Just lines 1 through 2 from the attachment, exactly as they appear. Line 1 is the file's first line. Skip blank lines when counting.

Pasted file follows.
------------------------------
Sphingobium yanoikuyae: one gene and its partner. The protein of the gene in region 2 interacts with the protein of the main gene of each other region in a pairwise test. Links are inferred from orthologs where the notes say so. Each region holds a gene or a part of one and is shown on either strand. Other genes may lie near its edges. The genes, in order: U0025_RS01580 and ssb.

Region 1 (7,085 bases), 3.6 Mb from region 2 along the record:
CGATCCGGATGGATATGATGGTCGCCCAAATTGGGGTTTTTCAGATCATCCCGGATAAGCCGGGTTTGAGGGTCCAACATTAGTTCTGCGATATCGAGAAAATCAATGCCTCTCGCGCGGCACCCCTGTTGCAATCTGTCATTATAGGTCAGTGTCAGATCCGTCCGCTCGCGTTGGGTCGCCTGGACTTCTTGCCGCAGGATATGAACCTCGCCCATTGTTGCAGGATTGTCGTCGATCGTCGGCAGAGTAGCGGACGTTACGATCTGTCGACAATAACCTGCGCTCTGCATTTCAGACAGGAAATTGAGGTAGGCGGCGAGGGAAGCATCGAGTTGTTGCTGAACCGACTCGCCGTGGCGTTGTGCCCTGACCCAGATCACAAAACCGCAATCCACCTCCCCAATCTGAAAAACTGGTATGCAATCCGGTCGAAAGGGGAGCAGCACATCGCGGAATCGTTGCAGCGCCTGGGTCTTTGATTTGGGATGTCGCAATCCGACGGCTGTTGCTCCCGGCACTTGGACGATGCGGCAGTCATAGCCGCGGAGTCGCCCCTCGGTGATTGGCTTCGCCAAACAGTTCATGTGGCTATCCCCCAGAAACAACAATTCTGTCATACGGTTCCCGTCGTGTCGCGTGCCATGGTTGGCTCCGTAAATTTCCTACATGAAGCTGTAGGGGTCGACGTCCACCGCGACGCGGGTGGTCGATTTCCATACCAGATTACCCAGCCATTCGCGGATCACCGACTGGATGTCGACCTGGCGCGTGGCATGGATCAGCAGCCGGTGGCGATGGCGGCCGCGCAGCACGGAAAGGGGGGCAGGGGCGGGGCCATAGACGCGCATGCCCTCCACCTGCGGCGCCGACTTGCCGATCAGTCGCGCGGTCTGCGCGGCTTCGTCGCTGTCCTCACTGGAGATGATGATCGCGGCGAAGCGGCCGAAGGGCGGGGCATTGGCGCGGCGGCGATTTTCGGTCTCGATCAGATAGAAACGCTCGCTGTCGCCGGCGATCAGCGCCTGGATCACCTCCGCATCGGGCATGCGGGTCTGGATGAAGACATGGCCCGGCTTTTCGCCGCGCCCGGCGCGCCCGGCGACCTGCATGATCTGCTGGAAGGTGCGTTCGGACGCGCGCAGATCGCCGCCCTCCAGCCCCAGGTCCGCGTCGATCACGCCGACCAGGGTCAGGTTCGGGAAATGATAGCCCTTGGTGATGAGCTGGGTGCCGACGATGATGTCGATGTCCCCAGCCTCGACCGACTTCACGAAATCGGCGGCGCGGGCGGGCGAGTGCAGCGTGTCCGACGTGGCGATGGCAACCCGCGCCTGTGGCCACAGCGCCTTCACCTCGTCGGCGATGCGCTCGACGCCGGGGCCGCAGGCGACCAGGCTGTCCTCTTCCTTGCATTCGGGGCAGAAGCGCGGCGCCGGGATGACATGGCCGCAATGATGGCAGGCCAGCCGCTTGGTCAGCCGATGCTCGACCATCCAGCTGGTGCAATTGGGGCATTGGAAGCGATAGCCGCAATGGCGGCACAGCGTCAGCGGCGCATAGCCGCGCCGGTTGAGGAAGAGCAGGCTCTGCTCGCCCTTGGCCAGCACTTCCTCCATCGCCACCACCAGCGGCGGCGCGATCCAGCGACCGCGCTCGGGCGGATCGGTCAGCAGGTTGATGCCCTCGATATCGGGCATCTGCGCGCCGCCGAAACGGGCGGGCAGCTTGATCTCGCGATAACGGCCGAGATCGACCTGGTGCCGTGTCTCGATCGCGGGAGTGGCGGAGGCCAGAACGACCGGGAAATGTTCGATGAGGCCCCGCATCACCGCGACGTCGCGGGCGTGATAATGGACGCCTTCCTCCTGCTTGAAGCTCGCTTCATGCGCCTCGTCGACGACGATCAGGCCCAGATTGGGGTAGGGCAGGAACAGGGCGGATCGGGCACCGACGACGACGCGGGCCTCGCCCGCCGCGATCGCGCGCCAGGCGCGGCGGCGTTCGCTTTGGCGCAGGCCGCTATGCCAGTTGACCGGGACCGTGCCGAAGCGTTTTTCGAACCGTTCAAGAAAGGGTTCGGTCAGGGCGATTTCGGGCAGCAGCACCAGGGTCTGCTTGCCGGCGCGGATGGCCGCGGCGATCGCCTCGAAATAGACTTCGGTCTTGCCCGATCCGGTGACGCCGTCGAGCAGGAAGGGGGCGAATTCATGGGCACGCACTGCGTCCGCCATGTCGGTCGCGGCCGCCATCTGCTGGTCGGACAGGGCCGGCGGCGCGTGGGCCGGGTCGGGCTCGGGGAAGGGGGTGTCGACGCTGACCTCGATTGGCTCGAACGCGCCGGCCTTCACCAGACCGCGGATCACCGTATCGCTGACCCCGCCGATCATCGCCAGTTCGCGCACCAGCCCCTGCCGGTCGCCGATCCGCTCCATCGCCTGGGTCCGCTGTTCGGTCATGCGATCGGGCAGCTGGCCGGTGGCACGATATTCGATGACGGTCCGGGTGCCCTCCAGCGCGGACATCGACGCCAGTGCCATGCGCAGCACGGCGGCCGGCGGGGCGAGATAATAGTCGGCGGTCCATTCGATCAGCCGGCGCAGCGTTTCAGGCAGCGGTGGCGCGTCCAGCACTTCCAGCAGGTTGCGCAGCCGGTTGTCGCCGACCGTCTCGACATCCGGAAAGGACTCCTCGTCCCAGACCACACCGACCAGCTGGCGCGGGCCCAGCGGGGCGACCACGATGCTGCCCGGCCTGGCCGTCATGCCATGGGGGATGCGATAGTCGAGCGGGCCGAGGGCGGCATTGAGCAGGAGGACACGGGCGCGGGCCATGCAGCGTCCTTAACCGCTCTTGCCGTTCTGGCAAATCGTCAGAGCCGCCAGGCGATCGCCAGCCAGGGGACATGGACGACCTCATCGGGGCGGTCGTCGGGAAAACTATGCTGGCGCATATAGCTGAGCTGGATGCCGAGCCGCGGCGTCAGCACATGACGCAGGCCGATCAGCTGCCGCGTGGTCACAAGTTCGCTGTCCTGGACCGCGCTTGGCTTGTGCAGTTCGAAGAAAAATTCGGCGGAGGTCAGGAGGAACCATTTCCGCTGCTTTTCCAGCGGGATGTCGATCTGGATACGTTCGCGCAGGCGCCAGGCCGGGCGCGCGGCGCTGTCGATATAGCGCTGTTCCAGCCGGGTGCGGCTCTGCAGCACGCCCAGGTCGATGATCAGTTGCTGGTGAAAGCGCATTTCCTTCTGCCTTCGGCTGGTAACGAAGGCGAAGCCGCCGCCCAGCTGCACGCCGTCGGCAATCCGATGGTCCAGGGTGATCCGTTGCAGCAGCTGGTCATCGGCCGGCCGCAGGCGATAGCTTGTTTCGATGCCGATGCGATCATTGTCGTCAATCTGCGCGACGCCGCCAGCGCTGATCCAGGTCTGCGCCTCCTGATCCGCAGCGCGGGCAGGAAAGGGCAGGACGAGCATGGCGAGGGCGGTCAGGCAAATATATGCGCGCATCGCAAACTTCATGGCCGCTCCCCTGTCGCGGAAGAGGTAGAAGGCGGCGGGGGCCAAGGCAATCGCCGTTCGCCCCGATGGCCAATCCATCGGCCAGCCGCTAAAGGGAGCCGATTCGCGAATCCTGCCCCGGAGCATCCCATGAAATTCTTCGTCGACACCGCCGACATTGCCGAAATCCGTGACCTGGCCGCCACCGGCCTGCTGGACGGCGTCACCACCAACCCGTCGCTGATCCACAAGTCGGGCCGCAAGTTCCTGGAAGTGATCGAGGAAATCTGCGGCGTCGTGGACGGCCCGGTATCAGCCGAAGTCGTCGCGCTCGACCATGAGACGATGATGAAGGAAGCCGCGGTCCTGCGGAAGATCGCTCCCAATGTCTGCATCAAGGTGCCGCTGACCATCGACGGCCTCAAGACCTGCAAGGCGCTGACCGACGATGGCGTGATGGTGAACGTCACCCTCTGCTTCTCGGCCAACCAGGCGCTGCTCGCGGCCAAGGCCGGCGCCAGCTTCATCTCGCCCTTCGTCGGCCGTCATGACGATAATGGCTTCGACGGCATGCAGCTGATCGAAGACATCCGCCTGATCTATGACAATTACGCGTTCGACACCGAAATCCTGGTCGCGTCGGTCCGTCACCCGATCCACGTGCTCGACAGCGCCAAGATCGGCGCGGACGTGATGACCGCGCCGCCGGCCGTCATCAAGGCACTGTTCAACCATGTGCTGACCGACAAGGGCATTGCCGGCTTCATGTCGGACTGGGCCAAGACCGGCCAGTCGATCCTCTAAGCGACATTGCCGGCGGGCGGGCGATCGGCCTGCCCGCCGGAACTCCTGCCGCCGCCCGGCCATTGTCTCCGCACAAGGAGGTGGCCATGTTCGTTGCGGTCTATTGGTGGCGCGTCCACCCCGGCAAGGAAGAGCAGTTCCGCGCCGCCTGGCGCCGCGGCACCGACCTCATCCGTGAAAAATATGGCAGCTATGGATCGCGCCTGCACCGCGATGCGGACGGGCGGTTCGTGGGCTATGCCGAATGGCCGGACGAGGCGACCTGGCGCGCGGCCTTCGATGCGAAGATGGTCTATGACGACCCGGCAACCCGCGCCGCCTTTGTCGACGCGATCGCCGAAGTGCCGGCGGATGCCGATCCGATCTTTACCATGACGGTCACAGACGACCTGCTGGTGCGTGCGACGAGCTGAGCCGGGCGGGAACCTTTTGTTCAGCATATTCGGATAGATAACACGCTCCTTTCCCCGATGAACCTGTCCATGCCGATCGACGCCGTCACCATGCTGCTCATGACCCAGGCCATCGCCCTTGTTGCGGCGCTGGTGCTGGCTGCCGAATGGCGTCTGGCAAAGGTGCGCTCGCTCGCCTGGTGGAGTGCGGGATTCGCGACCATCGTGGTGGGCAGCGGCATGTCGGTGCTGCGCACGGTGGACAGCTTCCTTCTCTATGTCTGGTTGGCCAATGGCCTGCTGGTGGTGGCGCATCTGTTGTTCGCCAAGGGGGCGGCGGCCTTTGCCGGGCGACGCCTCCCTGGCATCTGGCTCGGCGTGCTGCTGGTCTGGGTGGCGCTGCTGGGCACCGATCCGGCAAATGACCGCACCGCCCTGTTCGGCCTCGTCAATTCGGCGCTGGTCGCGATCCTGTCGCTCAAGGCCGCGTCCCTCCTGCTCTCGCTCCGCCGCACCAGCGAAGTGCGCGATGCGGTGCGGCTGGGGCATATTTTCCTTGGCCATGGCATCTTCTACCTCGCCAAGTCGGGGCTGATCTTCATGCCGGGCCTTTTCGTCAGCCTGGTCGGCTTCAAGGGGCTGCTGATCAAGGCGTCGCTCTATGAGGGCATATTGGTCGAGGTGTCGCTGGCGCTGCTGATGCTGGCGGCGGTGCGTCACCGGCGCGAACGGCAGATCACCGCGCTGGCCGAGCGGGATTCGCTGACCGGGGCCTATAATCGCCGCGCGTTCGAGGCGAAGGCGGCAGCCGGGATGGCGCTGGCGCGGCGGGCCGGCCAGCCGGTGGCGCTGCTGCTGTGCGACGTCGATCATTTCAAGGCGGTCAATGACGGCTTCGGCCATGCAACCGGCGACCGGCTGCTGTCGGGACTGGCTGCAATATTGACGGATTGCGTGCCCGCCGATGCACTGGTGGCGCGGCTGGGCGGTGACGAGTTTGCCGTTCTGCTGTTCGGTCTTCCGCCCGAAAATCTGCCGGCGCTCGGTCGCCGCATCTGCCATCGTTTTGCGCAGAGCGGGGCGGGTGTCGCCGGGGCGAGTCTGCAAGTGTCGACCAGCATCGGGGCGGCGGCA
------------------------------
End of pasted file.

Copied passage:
Sphingobium yanoikuyae: one gene and its partner. The protein of the gene in region 2 interacts with the protein of the main gene of each other region in a pairwise test. Links are inferred from orthologs where the notes say so. Each region holds a gene or a part of one and is shown on either strand. Other genes may lie near its edges. The genes, in order: U0025_RS01580 and ssb.

Region 1 (7,085 bases), 3.6 Mb from region 2 along the record: